Most notable is Twin Peaks, the spine right down the geographic center of San Francisco.
I pulled this layer from the SF Association of Realtors. The lines seem off in some places (realtors, you know?), but it’ll give you an idea of where the neighborhoods are as you look around the map. It’s also not nearly as detailed as Burrito Justice’s neighborhood boundaries.
This is kind of a subset to the Neighborhoods boundaries. These are your shopping destinations around the city – the kind of streets that offer back-to-back-to-back retail. If it’s important to you to be able to walk to dozens of restaurants, bars, art galleries, and clothing boutiques, pay attention to this layer.
The Fog Layer
Blair was very clear that she did not want to live in a fog zone. Fog can be tricky – see a West Portal apartment on a crystal clear day, and you will sign the lease on the spot. You truly will, because West Portal is glorious on a sunny day. You’ll then live the rest of the year wondering if you have seasonal affect disorder. Even if it’s the middle of July. This map is to help you reign in those impulses.
You’ll see that there are two shaded areas for the fog layer. The darker shaded area includes neighborhoods most likely to be fogged in on any given day. (And “fog” in the SF sense is usually more like overcast skies than a white-out.) They are the neighborhoods west of Twin Peaks – the 1,000 ft-high range acts as a fog barrier for the eastern neighborhoods.
The lightly shaded areas merely tend to be foggier than the southeast neighborhoods, since they are north of Twin Peaks and therefore more exposed to ocean air. As seen in this photo, taken from Bernal Hill.
Crime Hot Spots Part 1 and Part 2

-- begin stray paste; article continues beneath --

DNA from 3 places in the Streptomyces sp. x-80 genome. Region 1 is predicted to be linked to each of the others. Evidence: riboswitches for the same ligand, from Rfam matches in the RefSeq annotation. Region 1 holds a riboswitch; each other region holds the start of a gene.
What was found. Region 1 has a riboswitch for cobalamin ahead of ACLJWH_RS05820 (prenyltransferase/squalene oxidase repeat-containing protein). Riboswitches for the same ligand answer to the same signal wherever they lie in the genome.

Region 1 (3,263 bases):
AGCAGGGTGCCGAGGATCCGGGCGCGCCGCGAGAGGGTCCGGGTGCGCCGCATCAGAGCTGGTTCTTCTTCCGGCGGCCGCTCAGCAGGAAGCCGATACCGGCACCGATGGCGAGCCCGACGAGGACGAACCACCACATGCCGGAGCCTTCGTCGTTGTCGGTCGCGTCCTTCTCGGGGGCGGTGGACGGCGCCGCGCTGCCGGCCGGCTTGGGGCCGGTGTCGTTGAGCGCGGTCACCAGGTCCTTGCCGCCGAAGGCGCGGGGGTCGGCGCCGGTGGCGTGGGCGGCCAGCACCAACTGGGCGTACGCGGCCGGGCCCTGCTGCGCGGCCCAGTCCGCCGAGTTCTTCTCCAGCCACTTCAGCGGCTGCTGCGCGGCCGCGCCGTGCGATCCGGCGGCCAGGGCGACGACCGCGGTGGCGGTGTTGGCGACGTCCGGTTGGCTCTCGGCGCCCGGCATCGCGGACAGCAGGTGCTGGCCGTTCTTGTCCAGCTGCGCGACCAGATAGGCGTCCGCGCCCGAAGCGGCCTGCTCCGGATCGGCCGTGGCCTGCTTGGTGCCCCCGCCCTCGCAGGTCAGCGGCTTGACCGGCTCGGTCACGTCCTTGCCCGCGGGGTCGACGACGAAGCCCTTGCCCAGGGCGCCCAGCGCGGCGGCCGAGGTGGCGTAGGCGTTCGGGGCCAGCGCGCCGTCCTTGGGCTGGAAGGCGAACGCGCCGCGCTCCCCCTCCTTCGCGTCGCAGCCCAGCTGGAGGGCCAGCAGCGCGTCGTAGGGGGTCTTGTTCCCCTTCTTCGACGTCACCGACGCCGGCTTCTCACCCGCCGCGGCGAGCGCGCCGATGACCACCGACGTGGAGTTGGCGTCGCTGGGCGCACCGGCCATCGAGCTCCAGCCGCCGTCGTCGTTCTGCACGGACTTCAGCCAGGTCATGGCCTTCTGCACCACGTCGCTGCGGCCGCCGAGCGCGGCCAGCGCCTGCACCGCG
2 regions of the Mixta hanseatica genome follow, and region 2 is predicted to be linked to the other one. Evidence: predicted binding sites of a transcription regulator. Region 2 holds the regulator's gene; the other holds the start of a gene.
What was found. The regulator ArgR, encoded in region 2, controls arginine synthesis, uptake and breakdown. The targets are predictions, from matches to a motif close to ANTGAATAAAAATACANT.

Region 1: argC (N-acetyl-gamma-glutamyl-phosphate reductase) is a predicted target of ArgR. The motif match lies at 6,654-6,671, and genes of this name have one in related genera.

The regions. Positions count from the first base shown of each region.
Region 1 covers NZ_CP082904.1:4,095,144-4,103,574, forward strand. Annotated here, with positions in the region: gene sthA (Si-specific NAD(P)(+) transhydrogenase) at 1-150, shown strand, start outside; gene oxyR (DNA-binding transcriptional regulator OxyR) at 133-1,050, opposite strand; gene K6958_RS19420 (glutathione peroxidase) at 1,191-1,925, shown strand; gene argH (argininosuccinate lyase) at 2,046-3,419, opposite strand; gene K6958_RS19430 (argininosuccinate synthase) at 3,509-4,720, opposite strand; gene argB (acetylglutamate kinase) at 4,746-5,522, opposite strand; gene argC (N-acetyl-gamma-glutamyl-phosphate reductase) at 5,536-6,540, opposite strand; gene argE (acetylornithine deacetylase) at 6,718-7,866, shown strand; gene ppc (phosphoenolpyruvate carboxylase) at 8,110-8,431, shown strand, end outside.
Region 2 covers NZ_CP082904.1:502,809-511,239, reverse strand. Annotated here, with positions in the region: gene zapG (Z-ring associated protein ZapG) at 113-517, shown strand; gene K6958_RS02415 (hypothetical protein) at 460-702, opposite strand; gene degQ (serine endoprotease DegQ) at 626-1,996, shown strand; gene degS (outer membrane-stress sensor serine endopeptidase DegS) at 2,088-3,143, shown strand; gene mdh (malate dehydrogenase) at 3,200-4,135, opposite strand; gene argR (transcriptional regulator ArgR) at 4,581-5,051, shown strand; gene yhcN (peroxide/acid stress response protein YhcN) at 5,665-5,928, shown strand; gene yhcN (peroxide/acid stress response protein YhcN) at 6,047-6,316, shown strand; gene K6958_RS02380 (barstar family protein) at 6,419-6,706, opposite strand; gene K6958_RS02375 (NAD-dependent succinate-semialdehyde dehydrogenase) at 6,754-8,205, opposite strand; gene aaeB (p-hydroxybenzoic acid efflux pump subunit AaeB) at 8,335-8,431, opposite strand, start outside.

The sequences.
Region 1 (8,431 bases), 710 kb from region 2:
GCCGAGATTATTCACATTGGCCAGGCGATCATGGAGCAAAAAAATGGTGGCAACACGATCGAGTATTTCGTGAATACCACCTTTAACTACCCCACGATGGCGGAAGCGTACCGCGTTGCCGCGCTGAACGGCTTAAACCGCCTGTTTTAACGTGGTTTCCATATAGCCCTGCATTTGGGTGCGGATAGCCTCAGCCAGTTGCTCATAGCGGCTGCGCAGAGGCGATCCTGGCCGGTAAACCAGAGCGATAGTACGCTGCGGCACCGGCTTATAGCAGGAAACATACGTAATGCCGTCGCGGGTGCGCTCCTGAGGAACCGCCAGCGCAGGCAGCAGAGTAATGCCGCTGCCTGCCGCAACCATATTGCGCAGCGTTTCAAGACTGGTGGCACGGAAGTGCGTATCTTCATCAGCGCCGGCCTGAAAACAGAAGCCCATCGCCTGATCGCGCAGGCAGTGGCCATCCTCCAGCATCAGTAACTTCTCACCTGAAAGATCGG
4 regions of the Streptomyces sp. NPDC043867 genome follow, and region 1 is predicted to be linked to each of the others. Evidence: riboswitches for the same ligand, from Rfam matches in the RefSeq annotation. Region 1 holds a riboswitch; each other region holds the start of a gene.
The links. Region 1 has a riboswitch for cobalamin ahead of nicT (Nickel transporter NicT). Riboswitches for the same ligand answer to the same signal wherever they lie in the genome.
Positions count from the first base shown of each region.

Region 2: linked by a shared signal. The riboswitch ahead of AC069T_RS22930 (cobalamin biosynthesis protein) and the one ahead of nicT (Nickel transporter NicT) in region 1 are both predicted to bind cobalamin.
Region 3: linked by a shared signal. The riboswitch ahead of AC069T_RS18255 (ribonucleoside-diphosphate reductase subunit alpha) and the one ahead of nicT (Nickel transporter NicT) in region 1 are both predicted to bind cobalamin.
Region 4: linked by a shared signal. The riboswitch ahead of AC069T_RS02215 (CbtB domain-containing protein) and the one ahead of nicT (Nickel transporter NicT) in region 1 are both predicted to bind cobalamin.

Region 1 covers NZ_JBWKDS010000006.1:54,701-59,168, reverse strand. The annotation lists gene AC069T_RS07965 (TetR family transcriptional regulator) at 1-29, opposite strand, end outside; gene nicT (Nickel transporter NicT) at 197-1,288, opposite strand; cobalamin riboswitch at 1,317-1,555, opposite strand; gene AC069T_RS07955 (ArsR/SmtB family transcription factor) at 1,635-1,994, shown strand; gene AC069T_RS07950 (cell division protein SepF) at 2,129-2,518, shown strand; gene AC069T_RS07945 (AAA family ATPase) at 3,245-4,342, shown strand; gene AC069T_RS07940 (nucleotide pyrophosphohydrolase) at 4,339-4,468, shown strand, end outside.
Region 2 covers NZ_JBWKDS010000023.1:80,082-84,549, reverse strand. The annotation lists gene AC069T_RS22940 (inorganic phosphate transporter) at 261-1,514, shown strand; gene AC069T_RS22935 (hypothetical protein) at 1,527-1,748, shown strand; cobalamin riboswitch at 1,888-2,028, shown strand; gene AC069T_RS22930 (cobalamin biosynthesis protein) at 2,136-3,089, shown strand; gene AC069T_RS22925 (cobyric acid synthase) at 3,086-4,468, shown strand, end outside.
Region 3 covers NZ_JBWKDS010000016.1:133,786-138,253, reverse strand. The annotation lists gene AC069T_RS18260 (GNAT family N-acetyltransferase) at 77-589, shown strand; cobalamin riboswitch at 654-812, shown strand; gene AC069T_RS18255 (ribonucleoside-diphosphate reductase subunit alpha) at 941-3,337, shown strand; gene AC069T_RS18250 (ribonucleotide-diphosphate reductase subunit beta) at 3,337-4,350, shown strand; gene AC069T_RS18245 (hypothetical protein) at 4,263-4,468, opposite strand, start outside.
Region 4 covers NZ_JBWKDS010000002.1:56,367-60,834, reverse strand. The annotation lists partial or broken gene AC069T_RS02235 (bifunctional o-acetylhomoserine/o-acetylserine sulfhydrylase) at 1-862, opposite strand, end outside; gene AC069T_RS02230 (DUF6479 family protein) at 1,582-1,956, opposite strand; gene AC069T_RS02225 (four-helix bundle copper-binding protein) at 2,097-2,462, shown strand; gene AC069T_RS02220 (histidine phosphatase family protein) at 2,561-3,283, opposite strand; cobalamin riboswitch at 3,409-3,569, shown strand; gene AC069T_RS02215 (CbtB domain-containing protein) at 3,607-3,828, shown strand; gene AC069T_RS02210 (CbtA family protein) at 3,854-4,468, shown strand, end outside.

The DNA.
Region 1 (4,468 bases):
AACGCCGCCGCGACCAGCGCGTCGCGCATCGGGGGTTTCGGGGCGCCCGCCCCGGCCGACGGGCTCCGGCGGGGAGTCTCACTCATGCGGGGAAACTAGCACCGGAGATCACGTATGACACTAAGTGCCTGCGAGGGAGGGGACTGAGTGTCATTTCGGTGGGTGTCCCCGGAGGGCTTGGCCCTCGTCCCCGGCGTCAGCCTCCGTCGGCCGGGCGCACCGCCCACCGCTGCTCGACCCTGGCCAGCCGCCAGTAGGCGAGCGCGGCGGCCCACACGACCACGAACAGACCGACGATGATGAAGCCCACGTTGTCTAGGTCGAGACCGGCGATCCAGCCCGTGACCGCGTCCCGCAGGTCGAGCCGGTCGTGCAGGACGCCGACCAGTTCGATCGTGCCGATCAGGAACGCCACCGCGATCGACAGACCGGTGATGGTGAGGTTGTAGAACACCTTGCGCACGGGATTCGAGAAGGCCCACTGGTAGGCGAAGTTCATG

Due to Geocommons’ file size limitations, I had to break the crime layer into two. Make both visible to get the full affect.
Each of the faint dots represents one incident report in the last 90 days. The parts of the map that are red are several overlapping incident reports.
So, you’re probably wondering what that red triangle is in the middle of the city. Say hello to the Tenderloin – west of Union Square, north of SOMA, south of Nob Hill, and east of Hayes Valley. Yes, it’s weird that the most crime and drug-riddled neighborhood in this very wealthy city is right smack dab in the center of it. The city is endlessly trying to improve the mid-Market street corridor, without much success. It’s just the way it is.
The Mission — Valencia Street and east of Valencia — as well as SOMA also have their share of crime. Once you are actually looking at specific apartments, you might want to zoom in on the blocks surrounding your new home and hover over the crime spots nearby — a pop up will tell you what the incident is. A revoked driver’s license might not send the same chills down your spine as a robbery or murder.
Getting Around – the Transit Layers
I’ve included only three transit layers: MUNI Metro Stops (red), MUNI 38L Geary Stops (pink), and BART Stops (orange). If you are planning on living in San Francisco without a car, or you at least plan on getting to work every day without a car, you should pay extra attention to where these stops are. This goes doubly if your job is in Oakland or other points in the East or South Bay.
(I didn’t include buses. Buses run on nearly every large boulevard in the city and stop roughly every other block. Some buses are better than others. Some buses are downright terrible. Take a bus the next time you visit, and you’ll immediately know whether you’ll be able to deal with a daily bus ride or not.)